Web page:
As far as next steps are concerned, I always like to have a few labware options, tip type options, accessory options (different magnets, shakers) and method variability (shaking or mixing or drying variability.)

With that said, you could plan it all well in advance as best as you can and still wind up with something that isn’t as great as the manual process. BUT at least you find out sooner.

@sgoldman101 , I routinely perform streptavidin magnetic bead assays. Your mix speed, volumes, and plates are ones I commonly have success with.

I concur with others, the magnet is critical. I’ve had good success with custom made base plates that use these types of magnets: 1/8 x 1/4 Inch Neodymium Rare Earth Cylinder/Rod Magnets N42 (150 Pack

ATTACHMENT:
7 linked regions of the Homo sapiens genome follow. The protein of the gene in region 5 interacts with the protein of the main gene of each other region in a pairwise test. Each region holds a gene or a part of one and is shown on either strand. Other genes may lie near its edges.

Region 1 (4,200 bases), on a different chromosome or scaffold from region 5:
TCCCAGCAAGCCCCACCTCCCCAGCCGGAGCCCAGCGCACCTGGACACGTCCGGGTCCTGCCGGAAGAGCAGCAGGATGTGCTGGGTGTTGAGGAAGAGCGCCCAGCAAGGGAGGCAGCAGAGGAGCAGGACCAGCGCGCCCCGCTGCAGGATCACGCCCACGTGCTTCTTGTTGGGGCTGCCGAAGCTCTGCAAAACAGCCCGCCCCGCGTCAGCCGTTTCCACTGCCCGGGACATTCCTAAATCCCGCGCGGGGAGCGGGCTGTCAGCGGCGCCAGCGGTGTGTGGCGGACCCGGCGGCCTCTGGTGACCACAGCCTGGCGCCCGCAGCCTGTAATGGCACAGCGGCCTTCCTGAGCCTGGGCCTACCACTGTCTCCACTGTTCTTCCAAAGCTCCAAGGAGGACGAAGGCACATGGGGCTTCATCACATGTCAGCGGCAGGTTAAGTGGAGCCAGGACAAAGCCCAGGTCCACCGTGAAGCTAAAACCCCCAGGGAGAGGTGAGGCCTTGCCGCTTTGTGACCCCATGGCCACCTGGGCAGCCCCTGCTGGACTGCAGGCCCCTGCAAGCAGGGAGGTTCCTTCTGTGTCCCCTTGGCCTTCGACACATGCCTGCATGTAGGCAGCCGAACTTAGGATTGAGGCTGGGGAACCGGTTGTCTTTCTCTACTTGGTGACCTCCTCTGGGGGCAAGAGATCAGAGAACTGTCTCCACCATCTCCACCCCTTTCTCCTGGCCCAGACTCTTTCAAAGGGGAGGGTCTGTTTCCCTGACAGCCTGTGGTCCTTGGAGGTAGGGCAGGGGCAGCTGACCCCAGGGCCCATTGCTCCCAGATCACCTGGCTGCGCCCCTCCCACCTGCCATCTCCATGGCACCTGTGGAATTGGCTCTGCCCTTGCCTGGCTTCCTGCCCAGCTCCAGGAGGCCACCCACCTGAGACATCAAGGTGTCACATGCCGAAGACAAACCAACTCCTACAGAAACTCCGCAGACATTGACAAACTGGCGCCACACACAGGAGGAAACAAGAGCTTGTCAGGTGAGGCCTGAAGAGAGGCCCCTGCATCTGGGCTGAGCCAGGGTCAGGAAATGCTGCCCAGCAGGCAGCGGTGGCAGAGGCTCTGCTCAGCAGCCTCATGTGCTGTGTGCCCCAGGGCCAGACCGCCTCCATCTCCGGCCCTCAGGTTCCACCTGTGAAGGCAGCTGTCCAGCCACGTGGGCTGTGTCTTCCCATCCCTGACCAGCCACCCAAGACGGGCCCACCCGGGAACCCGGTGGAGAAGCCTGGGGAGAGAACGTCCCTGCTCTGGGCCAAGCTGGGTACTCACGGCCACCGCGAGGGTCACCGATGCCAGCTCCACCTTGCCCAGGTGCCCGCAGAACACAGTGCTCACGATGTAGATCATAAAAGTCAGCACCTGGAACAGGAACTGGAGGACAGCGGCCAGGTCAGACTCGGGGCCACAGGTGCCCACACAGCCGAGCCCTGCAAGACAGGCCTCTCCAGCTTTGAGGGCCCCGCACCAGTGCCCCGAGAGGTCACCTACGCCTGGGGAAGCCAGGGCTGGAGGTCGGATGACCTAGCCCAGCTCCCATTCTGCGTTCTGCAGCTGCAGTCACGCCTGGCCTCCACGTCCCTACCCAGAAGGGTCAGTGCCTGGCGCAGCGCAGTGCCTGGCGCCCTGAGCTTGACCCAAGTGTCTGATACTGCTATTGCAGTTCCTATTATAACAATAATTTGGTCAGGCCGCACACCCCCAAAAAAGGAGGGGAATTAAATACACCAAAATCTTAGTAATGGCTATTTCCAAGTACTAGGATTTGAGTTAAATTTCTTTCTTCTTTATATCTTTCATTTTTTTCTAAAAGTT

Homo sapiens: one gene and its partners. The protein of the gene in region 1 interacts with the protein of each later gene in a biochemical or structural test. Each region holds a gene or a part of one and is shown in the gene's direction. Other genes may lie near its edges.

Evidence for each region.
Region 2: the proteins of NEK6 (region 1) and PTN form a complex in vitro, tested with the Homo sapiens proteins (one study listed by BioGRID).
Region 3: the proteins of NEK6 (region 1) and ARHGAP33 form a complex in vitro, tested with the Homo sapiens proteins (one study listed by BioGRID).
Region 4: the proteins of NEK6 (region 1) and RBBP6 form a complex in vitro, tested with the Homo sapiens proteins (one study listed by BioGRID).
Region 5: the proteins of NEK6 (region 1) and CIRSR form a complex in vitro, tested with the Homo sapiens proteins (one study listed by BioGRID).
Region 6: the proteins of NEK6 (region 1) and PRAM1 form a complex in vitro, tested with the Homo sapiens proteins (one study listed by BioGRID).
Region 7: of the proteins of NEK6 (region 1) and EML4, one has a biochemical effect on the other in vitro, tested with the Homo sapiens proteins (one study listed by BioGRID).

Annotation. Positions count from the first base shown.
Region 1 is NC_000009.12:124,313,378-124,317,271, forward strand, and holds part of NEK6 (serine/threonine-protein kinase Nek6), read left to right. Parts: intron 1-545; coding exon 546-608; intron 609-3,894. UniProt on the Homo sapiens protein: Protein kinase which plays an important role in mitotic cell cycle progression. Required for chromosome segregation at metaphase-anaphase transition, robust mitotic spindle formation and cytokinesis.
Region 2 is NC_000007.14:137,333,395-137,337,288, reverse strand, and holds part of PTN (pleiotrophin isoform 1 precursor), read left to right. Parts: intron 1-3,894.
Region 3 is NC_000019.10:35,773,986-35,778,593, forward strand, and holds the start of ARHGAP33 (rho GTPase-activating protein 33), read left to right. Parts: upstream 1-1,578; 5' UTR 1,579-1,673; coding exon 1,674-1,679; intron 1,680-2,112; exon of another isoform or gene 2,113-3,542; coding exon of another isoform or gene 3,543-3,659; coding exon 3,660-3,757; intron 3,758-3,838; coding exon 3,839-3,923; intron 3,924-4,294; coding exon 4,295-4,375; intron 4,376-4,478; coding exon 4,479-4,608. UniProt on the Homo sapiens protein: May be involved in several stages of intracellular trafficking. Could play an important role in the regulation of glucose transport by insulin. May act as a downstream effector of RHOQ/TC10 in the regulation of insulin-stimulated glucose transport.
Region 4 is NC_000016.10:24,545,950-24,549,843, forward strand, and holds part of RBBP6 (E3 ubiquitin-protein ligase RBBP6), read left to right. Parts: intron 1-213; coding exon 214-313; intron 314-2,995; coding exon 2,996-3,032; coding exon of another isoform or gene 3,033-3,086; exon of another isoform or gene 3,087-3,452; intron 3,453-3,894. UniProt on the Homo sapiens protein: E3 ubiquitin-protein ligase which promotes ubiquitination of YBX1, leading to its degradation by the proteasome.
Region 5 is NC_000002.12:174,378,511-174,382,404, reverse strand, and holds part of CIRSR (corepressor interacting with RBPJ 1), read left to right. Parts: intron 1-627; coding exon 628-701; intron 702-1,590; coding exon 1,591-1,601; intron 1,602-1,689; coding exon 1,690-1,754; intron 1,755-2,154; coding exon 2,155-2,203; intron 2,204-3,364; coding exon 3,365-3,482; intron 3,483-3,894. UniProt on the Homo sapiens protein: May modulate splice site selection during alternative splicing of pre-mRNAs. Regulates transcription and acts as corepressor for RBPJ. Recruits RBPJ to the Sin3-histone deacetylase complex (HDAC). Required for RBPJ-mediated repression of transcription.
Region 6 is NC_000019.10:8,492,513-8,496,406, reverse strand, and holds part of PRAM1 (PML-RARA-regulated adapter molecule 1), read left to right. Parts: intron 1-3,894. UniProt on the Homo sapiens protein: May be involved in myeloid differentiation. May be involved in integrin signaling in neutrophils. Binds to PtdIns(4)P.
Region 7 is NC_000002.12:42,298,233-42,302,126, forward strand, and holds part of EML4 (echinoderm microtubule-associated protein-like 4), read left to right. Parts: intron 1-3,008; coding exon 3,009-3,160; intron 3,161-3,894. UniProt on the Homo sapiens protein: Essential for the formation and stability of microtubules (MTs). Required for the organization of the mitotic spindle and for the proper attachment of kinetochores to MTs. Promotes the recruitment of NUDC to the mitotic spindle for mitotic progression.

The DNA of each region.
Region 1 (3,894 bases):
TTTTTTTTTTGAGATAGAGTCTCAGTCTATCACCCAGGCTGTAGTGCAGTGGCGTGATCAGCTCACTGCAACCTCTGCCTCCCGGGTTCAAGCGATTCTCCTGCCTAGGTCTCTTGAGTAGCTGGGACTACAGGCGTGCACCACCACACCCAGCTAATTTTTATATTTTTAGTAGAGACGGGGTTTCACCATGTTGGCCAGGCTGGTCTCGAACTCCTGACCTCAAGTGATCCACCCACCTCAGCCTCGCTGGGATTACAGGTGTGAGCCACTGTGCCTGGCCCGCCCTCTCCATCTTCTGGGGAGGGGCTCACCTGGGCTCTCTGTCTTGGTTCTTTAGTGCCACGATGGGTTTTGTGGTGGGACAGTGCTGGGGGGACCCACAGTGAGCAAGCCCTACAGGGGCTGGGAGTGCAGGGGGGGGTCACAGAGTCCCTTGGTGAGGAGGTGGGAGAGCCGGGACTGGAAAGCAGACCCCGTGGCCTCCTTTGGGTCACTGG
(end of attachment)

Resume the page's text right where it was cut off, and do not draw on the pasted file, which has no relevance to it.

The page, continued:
A similar product from the manufacturer you mentioned is here: MIDI Magnet® - Alpaqua

It’s my opinion that ring magnets are not as good, and that pipette mixing leads to a loss of beads.

It does seem like a better magnet might help. I use both PCR plates and 1.3mL round bottom, deep well plates in my protocol ( Would a post magnet of this sort work for both deep well and pcr plates?

In your work with the streptavidin beads, has clumping ever been an issue? I’ve been using dynabeads C1 which are 1um and hydrophilic. They give excellent yields in my manual protocol as compared to larger, hydrophobic beads (dynabeads M280) though I don’t know if that’s a function of bead size or surface. Could I ask which beads you’ve been using and a bit more about your application?


Any updates @sgoldman101 ?